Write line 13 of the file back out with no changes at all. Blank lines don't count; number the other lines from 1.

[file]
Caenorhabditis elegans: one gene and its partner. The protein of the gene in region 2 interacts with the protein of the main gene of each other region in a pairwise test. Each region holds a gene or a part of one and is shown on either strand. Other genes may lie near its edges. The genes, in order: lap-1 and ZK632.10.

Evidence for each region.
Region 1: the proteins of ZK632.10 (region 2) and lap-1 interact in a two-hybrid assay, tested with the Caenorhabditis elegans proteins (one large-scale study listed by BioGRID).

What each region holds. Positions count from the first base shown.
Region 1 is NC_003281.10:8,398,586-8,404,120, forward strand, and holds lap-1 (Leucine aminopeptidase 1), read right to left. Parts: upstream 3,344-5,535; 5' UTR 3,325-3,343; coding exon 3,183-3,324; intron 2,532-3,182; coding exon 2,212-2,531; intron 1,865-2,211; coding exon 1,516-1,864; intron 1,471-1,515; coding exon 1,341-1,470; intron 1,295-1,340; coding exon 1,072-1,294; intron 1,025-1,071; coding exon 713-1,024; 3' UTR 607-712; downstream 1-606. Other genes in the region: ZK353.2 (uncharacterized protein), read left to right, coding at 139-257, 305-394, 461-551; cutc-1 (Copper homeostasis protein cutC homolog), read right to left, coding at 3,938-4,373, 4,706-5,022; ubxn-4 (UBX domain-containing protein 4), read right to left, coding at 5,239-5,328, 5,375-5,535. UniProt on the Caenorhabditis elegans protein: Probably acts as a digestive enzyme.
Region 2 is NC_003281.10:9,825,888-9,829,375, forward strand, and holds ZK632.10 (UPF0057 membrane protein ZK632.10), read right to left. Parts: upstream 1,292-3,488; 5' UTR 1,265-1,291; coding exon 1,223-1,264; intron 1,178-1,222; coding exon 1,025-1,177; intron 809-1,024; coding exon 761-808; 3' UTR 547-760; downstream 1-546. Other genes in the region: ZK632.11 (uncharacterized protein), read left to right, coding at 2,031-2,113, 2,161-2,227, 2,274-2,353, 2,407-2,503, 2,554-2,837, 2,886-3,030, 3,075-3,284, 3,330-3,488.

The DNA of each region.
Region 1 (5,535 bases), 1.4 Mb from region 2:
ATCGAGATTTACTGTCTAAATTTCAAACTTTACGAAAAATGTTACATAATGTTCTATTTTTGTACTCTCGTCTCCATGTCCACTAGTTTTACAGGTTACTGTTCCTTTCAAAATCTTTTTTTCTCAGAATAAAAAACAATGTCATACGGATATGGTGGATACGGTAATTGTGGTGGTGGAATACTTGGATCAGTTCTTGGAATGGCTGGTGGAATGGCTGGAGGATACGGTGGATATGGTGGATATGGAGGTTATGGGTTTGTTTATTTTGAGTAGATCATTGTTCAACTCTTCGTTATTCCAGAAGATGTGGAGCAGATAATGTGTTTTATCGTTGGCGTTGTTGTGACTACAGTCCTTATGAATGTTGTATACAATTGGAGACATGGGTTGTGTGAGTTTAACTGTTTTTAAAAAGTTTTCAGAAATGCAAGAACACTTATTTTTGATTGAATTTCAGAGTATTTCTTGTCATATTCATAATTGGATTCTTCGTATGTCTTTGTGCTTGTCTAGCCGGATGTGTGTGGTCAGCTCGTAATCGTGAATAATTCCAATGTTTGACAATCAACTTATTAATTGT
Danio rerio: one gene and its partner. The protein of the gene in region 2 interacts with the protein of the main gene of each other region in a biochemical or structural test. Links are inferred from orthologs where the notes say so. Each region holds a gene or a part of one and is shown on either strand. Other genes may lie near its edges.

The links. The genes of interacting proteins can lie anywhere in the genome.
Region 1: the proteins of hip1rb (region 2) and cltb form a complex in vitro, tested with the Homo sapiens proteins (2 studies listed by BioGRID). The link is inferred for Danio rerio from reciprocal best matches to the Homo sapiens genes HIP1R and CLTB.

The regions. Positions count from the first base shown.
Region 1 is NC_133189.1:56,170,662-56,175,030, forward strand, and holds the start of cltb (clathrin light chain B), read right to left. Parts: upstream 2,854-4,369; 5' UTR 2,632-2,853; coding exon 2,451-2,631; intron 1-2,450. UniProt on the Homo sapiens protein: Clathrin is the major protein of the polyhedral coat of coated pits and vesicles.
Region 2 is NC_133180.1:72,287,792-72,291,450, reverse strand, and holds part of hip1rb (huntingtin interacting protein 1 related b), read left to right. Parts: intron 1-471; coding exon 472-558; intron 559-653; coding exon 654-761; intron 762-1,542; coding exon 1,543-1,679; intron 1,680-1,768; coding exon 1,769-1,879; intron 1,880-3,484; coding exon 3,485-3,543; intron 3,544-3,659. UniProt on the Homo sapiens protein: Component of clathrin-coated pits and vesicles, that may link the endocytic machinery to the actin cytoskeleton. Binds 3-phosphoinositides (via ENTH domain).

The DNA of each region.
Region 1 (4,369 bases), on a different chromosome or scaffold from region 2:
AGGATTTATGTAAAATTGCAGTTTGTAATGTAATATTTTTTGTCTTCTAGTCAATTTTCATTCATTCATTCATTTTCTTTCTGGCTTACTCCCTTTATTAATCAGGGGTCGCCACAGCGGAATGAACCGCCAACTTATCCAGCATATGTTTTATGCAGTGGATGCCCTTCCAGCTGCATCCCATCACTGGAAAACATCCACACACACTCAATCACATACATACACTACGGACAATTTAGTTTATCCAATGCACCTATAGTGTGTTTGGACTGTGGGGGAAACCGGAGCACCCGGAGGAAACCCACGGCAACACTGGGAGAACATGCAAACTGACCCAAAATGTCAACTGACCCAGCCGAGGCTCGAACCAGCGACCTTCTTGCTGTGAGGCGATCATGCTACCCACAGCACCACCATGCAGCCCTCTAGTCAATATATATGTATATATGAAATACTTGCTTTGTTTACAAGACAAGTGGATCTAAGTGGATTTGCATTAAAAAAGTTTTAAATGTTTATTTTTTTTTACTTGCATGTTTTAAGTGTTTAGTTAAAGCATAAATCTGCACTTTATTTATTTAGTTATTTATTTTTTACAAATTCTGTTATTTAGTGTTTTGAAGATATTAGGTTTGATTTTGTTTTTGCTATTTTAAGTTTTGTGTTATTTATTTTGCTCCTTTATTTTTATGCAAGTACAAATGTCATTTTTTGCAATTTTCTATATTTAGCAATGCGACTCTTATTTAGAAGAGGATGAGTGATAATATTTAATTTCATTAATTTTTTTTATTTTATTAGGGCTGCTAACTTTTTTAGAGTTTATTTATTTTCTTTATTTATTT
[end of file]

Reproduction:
The regions. Positions count from the first base shown.